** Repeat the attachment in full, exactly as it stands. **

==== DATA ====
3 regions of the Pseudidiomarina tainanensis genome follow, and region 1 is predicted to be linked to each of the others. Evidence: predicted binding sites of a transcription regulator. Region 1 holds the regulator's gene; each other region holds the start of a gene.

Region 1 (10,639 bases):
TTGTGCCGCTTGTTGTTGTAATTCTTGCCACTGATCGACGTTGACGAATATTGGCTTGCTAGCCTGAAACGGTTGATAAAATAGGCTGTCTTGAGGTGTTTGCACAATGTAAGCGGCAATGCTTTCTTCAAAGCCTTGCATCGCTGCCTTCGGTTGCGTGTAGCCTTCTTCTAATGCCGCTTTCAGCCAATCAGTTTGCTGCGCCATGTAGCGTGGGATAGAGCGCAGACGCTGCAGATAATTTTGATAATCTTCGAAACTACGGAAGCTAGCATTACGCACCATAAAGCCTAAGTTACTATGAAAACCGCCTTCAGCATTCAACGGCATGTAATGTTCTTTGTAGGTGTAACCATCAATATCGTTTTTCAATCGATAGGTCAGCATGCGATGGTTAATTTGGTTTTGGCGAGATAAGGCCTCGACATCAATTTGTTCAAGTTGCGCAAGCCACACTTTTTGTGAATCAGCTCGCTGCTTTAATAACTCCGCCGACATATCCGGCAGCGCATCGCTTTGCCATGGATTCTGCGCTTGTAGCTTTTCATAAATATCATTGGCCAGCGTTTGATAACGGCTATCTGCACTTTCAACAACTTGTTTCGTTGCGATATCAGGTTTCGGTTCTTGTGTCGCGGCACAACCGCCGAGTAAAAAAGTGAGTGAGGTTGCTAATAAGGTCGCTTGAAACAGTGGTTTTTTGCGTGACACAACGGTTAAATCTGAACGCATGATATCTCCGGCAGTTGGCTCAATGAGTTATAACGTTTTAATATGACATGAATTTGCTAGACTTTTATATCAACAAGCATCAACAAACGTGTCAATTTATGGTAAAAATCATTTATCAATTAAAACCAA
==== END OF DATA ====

3 regions of the Pseudidiomarina tainanensis genome follow, and region 1 is predicted to be linked to each of the others. Evidence: predicted binding sites of a transcription regulator. Region 1 holds the regulator's gene; each other region holds the start of a gene.

Region 1 (10,639 bases):
TTGTGCCGCTTGTTGTTGTAATTCTTGCCACTGATCGACGTTGACGAATATTGGCTTGCTAGCCTGAAACGGTTGATAAAATAGGCTGTCTTGAGGTGTTTGCACAATGTAAGCGGCAATGCTTTCTTCAAAGCCTTGCATCGCTGCCTTCGGTTGCGTGTAGCCTTCTTCTAATGCCGCTTTCAGCCAATCAGTTTGCTGCGCCATGTAGCGTGGGATAGAGCGCAGACGCTGCAGATAATTTTGATAATCTTCGAAACTACGGAAGCTAGCATTACGCACCATAAAGCCTAAGTTACTATGAAAACCGCCTTCAGCATTCAACGGCATGTAATGTTCTTTGTAGGTGTAACCATCAATATCGTTTTTCAATCGATAGGTCAGCATGCGATGGTTAATTTGGTTTTGGCGAGATAAGGCCTCGACATCAATTTGTTCAAGTTGCGCAAGCCACACTTTTTGTGAATCAGCTCGCTGCTTTAATAACTCCGCCGACATATCCGGCAGCGCATCGCTTTGCCATGGATTCTGCGCTTGTAGCTTTTCATAAATATCATTGGCCAGCGTTTGATAACGGCTATCTGCACTTTCAACAACTTGTTTCGTTGCGATATCAGGTTTCGGTTCTTGTGTCGCGGCACAACCGCCGAGTAAAAAAGTGAGTGAGGTTGCTAATAAGGTCGCTTGAAACAGTGGTTTTTTGCGTGACACAACGGTTAAATCTGAACGCATGATATCTCCGGCAGTTGGCTCAATGAGTTATAACGTTTTAATATGACATGAATTTGCTAGACTTTTATATCAACAAGCATCAACAAACGTGTCAATTTATGGTAAAAATCATTTATCAATTAAAACCAA